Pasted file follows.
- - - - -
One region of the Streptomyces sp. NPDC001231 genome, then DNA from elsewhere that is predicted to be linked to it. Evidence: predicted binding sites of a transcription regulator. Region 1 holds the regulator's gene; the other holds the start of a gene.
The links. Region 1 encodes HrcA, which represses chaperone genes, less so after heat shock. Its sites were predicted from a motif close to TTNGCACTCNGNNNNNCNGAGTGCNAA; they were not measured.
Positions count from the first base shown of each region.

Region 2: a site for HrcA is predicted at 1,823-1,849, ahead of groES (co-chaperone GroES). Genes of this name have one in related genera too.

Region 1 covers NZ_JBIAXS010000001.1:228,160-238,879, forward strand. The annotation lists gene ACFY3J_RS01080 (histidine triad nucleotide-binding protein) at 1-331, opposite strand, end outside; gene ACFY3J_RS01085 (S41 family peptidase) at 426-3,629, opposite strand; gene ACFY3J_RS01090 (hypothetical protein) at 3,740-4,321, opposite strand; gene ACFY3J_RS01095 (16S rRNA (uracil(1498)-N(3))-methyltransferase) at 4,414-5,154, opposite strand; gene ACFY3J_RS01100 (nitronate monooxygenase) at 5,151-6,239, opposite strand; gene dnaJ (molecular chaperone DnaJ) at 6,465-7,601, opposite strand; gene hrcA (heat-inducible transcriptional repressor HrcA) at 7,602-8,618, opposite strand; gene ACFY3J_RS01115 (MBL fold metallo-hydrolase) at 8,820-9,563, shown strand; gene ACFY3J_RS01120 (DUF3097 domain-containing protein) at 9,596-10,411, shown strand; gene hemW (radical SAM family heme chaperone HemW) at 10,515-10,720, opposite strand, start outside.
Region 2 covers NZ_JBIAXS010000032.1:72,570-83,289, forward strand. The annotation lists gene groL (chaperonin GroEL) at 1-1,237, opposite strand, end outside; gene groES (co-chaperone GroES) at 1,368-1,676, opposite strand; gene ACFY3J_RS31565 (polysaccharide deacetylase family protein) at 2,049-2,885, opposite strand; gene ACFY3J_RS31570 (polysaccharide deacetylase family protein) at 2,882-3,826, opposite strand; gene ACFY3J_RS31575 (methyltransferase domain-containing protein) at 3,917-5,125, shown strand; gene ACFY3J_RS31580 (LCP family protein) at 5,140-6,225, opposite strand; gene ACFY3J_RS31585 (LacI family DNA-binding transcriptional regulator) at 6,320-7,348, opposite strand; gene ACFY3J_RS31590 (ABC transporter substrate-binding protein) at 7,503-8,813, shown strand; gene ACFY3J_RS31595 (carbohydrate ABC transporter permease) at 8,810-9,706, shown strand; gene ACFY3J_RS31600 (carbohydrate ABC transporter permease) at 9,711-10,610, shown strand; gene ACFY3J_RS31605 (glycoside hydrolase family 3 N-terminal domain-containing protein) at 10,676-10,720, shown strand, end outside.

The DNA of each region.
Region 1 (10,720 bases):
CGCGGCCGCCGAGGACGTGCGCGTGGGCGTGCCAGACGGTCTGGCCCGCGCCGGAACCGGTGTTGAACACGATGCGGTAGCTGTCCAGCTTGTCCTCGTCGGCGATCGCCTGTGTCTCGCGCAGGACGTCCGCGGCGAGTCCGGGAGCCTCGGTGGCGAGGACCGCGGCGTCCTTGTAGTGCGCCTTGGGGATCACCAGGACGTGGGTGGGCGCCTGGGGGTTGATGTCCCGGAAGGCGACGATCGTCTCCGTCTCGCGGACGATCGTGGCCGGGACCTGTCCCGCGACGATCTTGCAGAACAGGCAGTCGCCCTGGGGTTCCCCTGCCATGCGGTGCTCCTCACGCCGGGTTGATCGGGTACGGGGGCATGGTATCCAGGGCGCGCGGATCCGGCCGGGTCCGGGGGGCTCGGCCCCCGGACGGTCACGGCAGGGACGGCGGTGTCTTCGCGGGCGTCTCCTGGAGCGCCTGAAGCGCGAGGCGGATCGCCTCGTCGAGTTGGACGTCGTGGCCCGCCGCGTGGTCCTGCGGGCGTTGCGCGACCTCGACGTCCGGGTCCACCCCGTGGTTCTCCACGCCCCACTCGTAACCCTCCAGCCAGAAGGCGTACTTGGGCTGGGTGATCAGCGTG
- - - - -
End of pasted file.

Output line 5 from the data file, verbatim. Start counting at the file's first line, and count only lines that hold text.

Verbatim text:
Region 1 covers NZ_JBIAXS010000001.1:228,160-238,879, forward strand. The annotation lists gene ACFY3J_RS01080 (histidine triad nucleotide-binding protein) at 1-331, opposite strand, end outside; gene ACFY3J_RS01085 (S41 family peptidase) at 426-3,629, opposite strand; gene ACFY3J_RS01090 (hypothetical protein) at 3,740-4,321, opposite strand; gene ACFY3J_RS01095 (16S rRNA (uracil(1498)-N(3))-methyltransferase) at 4,414-5,154, opposite strand; gene ACFY3J_RS01100 (nitronate monooxygenase) at 5,151-6,239, opposite strand; gene dnaJ (molecular chaperone DnaJ) at 6,465-7,601, opposite strand; gene hrcA (heat-inducible transcriptional repressor HrcA) at 7,602-8,618, opposite strand; gene ACFY3J_RS01115 (MBL fold metallo-hydrolase) at 8,820-9,563, shown strand; gene ACFY3J_RS01120 (DUF3097 domain-containing protein) at 9,596-10,411, shown strand; gene hemW (radical SAM family heme chaperone HemW) at 10,515-10,720, opposite strand, start outside.